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YOUR ULTIMATE GUIDE TO LAGOS, NIGERIA

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Black Women’s Travel Guide to Lagos: Top 10 Things a Black Family Must Checkout 

Black women travel!  Whether it is a single Black women’s travel group, solo Black woman travel, or Black family travel, we GETS OUT!  Now, I must warn you, Lagos ain’t for the faint of heart.  So get ready!

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Lagos is not a preacher of love or peace. Lagos is a war. Lagos is a fight. Lagos will beat your imagination ruthlessly but win your heart unapologetically.  


But you will still love Lagos. 

I’ve lived all over the world and I can say wholeheartedly in my thickest Nigerian accent that “No city be like Lagos.” This city is Nigeria’s commercial capital, where money talks and is the full stop to many a sentence on the streets. 

A hub of arts and entertainment home to many of Africa’s biggest superstars and celebrities whose faces are on billboards and on screens in cable tv networks. Lagos is also that fallow ground where young men sow seeds day and night, toiling under the sun and in the rain, just to make it, a city where hope or faith is a strategy—we make it or we die here!  This city, too, is color blind; whether you are black, brown, red, or white, everyone will simply see you as a Lagosian

The only next color is the yellow of Danfo (the mainstream public transport vehicle on Lagos Mainland). But as a newcomer into this wild, eccentric centre of excellence, no—the city is not racist—you won’t be called a JJC (an acronym for Johnny Just Come, interpreted loosely as “a newbie”), but your actions or your reactions to some queer actions would make Lagosians give you the name tag.   

But you’ll still love Lagos. 

So, if you are a single black woman traveling alone or traveling with a black family from any part of the world visiting or thinking of visiting Lagos for the first time, I’ll encourage you to stay and spend at least five days in this city. Because there are 10 things you must check out before you leave and—how did I miss this?—if you’re not used to the hustle and bustle of this fast-paced city, Lagos traffic would allow you explore an average of two things in one day before you get exhausted. I have listed these ten things below.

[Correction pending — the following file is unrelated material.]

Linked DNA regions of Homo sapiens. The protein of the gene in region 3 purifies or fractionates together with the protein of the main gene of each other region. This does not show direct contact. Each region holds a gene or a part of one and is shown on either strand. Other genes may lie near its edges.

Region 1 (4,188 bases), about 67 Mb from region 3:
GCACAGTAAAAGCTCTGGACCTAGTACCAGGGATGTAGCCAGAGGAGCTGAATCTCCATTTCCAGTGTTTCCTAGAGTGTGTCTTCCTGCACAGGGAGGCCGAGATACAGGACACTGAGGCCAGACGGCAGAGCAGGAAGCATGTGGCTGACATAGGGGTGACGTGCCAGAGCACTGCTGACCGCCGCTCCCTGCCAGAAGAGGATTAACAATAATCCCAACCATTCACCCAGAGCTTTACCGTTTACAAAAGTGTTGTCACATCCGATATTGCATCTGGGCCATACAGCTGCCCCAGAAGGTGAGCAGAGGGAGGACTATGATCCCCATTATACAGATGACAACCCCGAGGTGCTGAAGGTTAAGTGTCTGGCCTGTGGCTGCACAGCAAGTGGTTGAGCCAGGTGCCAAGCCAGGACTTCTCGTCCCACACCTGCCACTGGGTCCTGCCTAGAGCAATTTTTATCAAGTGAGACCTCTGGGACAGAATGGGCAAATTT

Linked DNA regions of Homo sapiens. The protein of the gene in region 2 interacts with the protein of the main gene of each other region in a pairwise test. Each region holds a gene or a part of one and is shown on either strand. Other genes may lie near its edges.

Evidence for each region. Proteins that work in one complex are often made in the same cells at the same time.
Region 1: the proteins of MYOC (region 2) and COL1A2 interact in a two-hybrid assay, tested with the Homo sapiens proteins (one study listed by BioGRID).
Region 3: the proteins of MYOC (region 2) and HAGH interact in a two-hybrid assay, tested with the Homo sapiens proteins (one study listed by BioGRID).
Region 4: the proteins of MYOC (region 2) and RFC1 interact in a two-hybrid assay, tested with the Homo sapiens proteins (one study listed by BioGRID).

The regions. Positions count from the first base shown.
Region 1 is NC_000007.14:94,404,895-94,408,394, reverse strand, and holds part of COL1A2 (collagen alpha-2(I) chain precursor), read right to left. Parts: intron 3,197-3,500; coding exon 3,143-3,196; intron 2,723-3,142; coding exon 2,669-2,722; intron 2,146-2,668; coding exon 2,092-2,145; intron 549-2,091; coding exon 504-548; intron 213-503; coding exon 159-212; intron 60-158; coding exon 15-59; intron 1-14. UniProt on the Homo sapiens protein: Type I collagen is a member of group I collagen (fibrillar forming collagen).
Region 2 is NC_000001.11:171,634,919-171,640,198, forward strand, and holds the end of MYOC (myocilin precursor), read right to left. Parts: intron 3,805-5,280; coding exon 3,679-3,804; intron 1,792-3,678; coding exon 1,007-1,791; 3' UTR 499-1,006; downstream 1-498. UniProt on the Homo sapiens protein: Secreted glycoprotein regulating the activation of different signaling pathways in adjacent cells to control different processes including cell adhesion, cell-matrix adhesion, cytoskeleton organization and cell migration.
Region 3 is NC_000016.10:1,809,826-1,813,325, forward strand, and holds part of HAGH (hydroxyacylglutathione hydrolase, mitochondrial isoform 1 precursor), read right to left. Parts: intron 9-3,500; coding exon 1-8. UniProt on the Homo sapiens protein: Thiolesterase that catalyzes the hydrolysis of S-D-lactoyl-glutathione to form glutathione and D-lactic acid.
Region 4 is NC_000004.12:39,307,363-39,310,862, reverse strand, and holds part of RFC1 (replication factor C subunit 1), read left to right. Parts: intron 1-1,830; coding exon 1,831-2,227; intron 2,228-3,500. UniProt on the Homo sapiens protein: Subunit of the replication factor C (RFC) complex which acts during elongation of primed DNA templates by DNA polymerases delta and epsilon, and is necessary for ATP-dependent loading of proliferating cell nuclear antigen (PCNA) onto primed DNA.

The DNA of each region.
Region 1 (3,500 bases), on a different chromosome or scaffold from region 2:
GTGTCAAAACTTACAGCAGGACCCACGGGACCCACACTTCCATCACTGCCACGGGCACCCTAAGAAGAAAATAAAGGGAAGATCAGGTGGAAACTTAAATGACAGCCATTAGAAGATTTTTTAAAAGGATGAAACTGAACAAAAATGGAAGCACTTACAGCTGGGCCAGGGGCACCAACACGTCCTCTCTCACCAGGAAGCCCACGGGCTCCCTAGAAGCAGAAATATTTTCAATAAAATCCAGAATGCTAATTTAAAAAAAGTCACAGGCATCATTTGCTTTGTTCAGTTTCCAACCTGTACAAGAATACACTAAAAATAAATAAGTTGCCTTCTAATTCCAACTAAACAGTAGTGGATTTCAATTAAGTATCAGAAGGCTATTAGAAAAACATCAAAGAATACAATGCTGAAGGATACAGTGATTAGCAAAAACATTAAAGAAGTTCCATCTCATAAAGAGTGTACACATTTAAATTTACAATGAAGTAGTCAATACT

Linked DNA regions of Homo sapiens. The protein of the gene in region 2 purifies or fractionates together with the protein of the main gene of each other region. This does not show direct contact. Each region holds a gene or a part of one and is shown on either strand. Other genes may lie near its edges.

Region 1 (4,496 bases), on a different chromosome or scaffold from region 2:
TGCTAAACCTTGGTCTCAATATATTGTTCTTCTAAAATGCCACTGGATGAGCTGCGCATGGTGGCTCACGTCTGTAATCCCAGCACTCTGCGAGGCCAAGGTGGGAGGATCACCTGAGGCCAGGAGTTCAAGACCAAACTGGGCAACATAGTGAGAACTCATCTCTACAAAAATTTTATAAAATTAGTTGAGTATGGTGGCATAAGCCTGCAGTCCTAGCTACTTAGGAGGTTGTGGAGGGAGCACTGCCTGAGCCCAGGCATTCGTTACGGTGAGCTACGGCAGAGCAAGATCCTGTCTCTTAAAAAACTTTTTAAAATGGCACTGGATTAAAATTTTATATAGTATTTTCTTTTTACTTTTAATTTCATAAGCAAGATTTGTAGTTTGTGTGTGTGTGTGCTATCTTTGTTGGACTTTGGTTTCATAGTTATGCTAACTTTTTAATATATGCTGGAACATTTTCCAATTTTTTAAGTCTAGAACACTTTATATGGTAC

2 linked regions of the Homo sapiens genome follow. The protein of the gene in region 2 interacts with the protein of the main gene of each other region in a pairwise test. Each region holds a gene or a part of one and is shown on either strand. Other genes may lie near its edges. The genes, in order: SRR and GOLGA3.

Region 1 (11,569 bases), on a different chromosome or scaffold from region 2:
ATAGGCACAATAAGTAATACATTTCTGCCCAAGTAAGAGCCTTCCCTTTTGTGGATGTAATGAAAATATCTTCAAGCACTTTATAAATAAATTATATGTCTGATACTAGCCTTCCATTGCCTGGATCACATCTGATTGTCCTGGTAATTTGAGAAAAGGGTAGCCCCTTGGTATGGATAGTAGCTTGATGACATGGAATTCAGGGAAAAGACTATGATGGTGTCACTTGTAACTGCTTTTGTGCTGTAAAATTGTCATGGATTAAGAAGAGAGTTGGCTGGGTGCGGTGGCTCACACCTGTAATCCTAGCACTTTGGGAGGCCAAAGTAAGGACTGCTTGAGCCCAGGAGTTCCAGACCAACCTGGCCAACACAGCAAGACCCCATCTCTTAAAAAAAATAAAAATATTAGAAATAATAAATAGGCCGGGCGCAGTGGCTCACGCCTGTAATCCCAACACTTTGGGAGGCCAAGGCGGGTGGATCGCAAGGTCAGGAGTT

1) Shopping & Fashion: Even if it’s just window shopping at Ikeja City Mall, you would relish the experience because you may just be lucky to see a guy propose to his girlfriend in public. Yes, these things have happened, and are happening, in fashion malls here in Lagos. But I’ll advise you prime your stay to when fashion fairs, such as GTBanks annual Fashion Week holds at Landmark, Lagos which showcases Nigeria’s finest fashion designs. 

Rocking my ankara in Lagos!
Rocking my ankara in Lagos!

2) Nigerian-Owned Restaurants: For years, Twitter has been on fire over an argument on which African country has the best Jollof rice. You can help end the debate by visiting some of Nigeria’s local restaurants, whether on The Island or on The Mainland and have a taste of the local cuisine yourself. But don’t forget to take away a pack of Amala & Ewedu or ewa going when you are done. These delicacies are sumptuous! 

3) Nature & Wildlife: Lekki Conservation Centre easily comes to mind. A small nature reserve with some small animals, this greenery environment hosts the longest canopy walk in West Africa. The faint whiff of nature inside this space could inspire a novelist but, trust me, the naughty monkeys could tear your first draft off your book or diary if it is brightly coloured. Try the Omu resort too they’ve got some rare wildlife. 

4) Sights & Landmarks: A popular beer brand in South-East and South-South Nigeria has the following copies written on some of it advertorials: Never forget your identity, What is your identity? As a black family, it would be particularly an interesting adventure to visit sites that reminds one of his true origins. A tour inside the Badagry Slave Museum and Black History Museum would give you a feel of the slave trade era and, perhaps, shape your ideology about the future of the black race. Other landmarks dotting the small but large city of Lagos should be explored to get a good feeling of what the city has to offer. 

Headed to see some Lagos sights